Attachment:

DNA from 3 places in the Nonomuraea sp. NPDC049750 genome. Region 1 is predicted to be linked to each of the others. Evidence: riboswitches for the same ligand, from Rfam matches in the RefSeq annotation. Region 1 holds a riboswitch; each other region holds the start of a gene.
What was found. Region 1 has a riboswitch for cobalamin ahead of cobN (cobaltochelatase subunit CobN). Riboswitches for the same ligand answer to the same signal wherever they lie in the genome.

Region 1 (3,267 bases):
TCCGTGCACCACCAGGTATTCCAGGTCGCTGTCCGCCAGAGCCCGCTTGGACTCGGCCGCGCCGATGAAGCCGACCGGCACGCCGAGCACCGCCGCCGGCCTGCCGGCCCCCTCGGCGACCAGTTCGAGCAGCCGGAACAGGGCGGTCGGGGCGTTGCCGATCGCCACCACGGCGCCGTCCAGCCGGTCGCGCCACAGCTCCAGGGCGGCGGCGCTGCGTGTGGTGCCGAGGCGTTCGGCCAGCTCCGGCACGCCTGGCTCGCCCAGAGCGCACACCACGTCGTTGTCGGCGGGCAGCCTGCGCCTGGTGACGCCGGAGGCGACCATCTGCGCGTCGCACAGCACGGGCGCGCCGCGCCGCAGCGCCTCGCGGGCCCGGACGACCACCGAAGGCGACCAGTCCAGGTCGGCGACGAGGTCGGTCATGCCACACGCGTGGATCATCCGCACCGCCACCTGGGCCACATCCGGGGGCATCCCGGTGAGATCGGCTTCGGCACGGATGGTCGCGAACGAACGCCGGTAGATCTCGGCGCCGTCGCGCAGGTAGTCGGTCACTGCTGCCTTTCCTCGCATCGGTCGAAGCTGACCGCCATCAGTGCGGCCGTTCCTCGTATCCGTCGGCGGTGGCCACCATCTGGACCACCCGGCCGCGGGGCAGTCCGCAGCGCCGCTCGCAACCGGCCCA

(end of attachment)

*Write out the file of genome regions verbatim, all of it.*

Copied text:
DNA from 3 places in the Nonomuraea sp. NPDC049750 genome. Region 1 is predicted to be linked to each of the others. Evidence: riboswitches for the same ligand, from Rfam matches in the RefSeq annotation. Region 1 holds a riboswitch; each other region holds the start of a gene.
What was found. Region 1 has a riboswitch for cobalamin ahead of cobN (cobaltochelatase subunit CobN). Riboswitches for the same ligand answer to the same signal wherever they lie in the genome.

Region 1 (3,267 bases):
TCCGTGCACCACCAGGTATTCCAGGTCGCTGTCCGCCAGAGCCCGCTTGGACTCGGCCGCGCCGATGAAGCCGACCGGCACGCCGAGCACCGCCGCCGGCCTGCCGGCCCCCTCGGCGACCAGTTCGAGCAGCCGGAACAGGGCGGTCGGGGCGTTGCCGATCGCCACCACGGCGCCGTCCAGCCGGTCGCGCCACAGCTCCAGGGCGGCGGCGCTGCGTGTGGTGCCGAGGCGTTCGGCCAGCTCCGGCACGCCTGGCTCGCCCAGAGCGCACACCACGTCGTTGTCGGCGGGCAGCCTGCGCCTGGTGACGCCGGAGGCGACCATCTGCGCGTCGCACAGCACGGGCGCGCCGCGCCGCAGCGCCTCGCGGGCCCGGACGACCACCGAAGGCGACCAGTCCAGGTCGGCGACGAGGTCGGTCATGCCACACGCGTGGATCATCCGCACCGCCACCTGGGCCACATCCGGGGGCATCCCGGTGAGATCGGCTTCGGCACGGATGGTCGCGAACGAACGCCGGTAGATCTCGGCGCCGTCGCGCAGGTAGTCGGTCACTGCTGCCTTTCCTCGCATCGGTCGAAGCTGACCGCCATCAGTGCGGCCGTTCCTCGTATCCGTCGGCGGTGGCCACCATCTGGACCACCCGGCCGCGGGGCAGTCCGCAGCGCCGCTCGCAACCGGCCCA